Noise-sensitive ditheringspeed 1 to 5
Forced posterization8-10 or if image has more than million colors
Quantization error known1-7 or if minimum quality is set
Additional quantization techniques1-6

Returns LIQ_VALUE_OUT_OF_RANGE if the speed is outside the 1-10 range.


int liq_get_speed(liq_attr* attr);

Returns the value set by liq_set_speed().


liq_error liq_set_min_opacity(liq_attr* attr, int min);

Alpha values higher than this will be rounded to opaque. This is a workaround for Internet Explorer 6 that truncates semitransparent values to completely transparent. The default is 255 (no change). 238 is a suggested value.

Returns LIQ_VALUE_OUT_OF_RANGE if the value is outside the 0-255 range.


int liq_get_min_opacity(liq_attr* attr);

Returns the value set by liq_set_min_opacity().


liq_set_min_posterization(liq_attr* attr, int bits);

Ignores given number of least significant bits in all channels, posterizing image to 2^bits levels. 0 gives full quality. Use 2 for VGA or 16-bit RGB565 displays, 4 if image is going to be output on a RGB444/RGBA4444 display (e.g. low-quality textures on Android).

Returns LIQ_VALUE_OUT_OF_RANGE if the value is outside the 0-4 range.


int liq_get_min_posterization(liq_attr* attr);

Returns the value set by liq_set_min_posterization().


liq_set_last_index_transparent(liq_attr* attr, int is_last);

0 (default) makes alpha colors sorted before opaque colors. Non-0 mixes colors together except completely transparent color, which is moved to the end of the palette. This is a workaround for programs that blindly assume the last palette entry is transparent.


liq_image *liq_image_create_custom(liq_attr *attr, liq_image_get_rgba_row_callback *row_callback, void *user_info, int width, int height, double gamma);

void image_get_rgba_row_callback(liq_color row_out[], int row_index, int width, void *user_info) {
    for(int column_index=0; column_index < width; column_index++) {
        row_out[column_index] = /* generate pixel at (row_index, column_index) */;
    }
}

Creates image object that will use callback to read image data. This allows on-the-fly conversion of images that are not in the RGBA color space.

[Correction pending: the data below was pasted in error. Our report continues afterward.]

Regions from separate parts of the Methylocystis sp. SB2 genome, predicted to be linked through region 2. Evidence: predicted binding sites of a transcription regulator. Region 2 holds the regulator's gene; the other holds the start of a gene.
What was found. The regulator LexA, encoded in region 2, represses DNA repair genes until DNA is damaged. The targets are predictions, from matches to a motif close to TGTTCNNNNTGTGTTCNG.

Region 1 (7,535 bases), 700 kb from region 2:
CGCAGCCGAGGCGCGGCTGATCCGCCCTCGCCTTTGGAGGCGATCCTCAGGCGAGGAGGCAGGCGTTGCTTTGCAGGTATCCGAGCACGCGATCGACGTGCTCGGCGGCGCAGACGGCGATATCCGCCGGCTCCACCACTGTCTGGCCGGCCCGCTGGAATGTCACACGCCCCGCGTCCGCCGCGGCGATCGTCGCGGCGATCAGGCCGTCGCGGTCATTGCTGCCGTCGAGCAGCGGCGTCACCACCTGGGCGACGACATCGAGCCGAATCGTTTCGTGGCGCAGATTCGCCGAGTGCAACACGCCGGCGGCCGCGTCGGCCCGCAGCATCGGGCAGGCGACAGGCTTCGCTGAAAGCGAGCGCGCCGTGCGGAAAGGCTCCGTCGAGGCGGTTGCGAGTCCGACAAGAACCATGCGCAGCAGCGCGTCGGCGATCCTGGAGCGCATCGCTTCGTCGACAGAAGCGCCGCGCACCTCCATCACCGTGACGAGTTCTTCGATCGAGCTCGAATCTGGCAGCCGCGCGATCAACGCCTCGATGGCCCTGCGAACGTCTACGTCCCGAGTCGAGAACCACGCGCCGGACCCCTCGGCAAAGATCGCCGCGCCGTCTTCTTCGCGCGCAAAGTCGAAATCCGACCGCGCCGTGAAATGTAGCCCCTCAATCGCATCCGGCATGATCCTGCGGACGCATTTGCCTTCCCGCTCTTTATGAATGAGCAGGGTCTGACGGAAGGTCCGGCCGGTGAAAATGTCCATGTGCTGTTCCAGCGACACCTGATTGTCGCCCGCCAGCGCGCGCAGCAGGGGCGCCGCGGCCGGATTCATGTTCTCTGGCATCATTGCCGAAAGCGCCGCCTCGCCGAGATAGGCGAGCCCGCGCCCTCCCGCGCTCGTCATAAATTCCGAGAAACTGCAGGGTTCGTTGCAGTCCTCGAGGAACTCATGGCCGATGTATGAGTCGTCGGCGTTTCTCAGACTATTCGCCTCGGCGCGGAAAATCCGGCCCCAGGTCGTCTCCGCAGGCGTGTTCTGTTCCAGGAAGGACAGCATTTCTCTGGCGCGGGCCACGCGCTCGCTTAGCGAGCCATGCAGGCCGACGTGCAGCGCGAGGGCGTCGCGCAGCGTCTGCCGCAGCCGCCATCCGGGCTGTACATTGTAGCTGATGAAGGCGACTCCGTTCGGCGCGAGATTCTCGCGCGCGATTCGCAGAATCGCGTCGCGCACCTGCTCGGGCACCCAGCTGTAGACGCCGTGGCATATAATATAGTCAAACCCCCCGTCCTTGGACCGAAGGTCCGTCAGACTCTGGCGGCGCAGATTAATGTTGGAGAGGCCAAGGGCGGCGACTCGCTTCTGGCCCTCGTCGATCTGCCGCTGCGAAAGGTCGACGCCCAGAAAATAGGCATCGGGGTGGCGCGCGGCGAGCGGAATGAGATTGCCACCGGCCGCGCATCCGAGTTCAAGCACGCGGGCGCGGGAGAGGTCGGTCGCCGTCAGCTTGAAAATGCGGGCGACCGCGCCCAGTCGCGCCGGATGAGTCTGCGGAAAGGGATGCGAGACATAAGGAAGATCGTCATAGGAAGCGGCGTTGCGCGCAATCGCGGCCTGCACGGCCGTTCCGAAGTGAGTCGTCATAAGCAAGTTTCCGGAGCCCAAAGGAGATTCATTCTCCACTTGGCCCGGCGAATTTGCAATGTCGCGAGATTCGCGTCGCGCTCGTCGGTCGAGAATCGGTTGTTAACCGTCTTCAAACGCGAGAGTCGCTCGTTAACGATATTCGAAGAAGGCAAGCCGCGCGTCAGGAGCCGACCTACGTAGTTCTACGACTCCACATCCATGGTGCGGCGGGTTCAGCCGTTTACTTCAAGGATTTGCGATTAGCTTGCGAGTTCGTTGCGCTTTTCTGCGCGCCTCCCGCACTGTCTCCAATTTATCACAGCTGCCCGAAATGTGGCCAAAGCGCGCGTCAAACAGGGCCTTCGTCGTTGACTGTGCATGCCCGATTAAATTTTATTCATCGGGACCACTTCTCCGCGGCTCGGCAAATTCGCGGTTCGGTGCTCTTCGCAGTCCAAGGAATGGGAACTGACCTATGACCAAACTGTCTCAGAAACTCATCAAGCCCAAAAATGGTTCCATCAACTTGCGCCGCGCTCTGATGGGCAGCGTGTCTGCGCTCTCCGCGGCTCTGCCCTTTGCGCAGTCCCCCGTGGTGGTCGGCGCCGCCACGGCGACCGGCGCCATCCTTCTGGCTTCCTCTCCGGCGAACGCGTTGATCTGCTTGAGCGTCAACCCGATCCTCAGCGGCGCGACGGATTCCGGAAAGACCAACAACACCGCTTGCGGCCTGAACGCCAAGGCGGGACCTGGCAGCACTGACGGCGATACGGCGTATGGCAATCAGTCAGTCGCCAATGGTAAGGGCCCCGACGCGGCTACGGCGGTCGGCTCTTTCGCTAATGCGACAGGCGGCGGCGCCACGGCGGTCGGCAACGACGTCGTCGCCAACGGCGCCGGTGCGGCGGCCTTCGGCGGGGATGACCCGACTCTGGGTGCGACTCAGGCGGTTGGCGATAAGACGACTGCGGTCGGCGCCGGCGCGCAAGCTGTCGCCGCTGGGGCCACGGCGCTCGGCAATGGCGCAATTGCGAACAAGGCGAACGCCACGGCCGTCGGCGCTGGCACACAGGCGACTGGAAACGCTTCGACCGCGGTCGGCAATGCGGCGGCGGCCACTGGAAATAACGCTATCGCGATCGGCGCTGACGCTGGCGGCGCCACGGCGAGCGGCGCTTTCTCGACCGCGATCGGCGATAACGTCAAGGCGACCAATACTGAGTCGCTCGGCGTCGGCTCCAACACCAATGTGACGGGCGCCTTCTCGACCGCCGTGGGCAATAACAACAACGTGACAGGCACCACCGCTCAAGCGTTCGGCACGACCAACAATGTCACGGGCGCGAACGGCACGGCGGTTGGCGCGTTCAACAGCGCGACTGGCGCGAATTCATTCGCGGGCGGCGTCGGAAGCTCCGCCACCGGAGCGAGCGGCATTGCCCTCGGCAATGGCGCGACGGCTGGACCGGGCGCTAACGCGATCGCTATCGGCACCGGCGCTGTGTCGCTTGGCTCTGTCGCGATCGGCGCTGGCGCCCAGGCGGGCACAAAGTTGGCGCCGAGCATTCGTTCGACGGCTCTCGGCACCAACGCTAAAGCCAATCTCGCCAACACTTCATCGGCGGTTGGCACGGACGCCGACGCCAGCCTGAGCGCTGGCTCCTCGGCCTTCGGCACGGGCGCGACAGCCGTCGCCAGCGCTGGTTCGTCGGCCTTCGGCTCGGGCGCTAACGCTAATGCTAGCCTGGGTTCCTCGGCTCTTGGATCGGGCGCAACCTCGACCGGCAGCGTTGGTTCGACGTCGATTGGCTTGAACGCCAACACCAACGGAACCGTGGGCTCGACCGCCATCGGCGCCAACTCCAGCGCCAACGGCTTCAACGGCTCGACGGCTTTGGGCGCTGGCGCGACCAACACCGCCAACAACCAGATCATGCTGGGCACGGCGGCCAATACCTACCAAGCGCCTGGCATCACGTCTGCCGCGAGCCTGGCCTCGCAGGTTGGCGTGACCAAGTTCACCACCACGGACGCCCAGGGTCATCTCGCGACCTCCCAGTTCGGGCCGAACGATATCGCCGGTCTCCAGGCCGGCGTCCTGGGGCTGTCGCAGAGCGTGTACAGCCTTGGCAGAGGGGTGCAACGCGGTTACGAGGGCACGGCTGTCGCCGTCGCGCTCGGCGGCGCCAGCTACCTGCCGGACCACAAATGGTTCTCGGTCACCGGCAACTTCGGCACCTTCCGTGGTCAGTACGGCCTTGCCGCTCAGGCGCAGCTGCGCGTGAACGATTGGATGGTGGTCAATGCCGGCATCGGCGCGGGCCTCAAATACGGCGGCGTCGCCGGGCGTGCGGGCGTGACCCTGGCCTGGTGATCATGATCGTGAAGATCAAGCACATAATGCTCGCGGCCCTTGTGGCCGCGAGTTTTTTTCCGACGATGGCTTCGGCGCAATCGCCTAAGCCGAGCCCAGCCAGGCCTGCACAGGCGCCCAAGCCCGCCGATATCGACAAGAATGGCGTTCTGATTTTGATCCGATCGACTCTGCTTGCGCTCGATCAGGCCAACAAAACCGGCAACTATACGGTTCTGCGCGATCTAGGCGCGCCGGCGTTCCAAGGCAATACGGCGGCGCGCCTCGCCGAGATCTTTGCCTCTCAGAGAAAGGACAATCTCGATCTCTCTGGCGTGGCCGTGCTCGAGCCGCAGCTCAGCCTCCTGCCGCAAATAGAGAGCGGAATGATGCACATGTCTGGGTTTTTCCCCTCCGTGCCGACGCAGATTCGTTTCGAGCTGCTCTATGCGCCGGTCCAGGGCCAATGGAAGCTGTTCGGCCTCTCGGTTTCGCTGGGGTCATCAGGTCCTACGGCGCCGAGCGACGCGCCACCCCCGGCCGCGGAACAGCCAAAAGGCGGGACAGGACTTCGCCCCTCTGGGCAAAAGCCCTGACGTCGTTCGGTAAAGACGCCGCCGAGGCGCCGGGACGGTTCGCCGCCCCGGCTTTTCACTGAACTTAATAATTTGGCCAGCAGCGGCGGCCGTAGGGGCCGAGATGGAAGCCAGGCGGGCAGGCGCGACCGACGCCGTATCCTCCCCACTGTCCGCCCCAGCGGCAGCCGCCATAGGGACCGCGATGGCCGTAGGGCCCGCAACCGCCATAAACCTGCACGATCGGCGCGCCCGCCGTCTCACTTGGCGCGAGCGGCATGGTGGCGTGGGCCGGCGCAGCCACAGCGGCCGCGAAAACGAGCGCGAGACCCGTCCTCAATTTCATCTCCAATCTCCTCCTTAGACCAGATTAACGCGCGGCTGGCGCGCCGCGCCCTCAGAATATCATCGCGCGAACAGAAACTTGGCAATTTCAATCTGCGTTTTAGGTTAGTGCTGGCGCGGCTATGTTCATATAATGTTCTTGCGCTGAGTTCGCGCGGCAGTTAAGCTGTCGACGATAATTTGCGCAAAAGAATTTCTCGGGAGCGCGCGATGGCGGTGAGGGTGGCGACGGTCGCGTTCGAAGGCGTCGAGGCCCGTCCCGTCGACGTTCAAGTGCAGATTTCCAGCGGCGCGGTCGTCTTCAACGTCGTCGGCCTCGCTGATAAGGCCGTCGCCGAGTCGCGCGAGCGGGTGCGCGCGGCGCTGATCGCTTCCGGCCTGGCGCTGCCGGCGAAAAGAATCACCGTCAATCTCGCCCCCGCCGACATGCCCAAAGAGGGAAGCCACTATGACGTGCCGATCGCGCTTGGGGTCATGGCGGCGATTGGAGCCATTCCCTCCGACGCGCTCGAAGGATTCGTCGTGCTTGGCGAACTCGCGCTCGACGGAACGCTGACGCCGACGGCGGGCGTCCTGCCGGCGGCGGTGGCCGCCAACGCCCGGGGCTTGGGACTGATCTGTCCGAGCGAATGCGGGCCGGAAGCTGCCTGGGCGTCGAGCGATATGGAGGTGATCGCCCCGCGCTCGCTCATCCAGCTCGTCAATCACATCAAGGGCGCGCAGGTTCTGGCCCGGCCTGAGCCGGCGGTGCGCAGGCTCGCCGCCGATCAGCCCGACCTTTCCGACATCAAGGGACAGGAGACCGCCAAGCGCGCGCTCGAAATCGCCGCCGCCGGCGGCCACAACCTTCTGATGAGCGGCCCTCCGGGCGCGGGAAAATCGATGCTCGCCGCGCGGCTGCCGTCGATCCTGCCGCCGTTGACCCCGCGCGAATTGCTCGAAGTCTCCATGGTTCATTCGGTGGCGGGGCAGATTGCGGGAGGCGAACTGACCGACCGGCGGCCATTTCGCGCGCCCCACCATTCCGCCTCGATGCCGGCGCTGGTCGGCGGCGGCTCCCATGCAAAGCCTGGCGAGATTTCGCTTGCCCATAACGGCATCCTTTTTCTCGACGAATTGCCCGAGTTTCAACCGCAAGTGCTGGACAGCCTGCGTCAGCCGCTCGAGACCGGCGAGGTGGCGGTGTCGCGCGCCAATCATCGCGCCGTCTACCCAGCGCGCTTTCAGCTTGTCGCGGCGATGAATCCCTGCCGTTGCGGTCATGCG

user_info value will be passed to the callback. It may be useful for storing pointer to program's internal representation of the image.

The callback must read/generate row_index-th row and write its RGBA pixels to the row_out array. Row width is given for convenience and will always equal to image width.

The callback will be called multiple times for each row. Quantization and remapping require at least two full passes over image data, so caching of callback's work makes no sense — in such case it's better to convert entire image and use liq_image_create_rgba() instead.

To use RGB image:

void rgb_to_rgba_callback(liq_color row_out[], int row_index, int width, void *user_info) {
    unsigned char *rgb_row = ((unsigned char *)user_info) + 3*width*row_index;

    for(int i=0; i < width; i++) {
        row_out[i].r = rgb_row[i*3];
        row_out[i].g = rgb_row[i*3+1];
        row_out[i].b = rgb_row[i*3+2];
        row_out[i].a = 255;
    }
}
liq_image *img = liq_image_create_custom(attr, rgb_to_rgba_callback, rgb_bitmap, width, height, 0);

The library doesn't support RGB bitmaps "natively", because supporting only single format allows compiler to inline more code, 4-byte pixel alignment is faster, and SSE instructions operate on 4 values at once, so alpha support is almost free.


liq_error liq_image_set_memory_ownership(liq_image *image, int ownership_flags);

Passes ownership of bitmap and/or rows memory to the liq_image object, so you don't have to free it yourself. Memory owned by the object will be freed at its discretion with free function specified in liq_attr_create_with_allocator() (by default it's stdlib's free()).

These flags can be combined with binary or, i.e. LIQ_OWN_PIXELS | LIQ_OWN_ROWS.

This function must not be used if the image has been created with liq_image_create_custom().

Returns LIQ_VALUE_OUT_OF_RANGE if invalid flags are specified or image is not backed by a bitmap.


liq_error liq_write_remapped_image_rows(liq_result *result, liq_image *input_image, unsigned char **row_pointers);

Similar to liq_write_remapped_image(). Writes remapped image, at 1 byte per pixel, to each row pointed by row_pointers array. The array must have at least as many elements as height of the image, and each row must have at least as many bytes as width of the image. Rows must not overlap.

For best performance call liq_get_palette() after this function, as remapping may change the palette.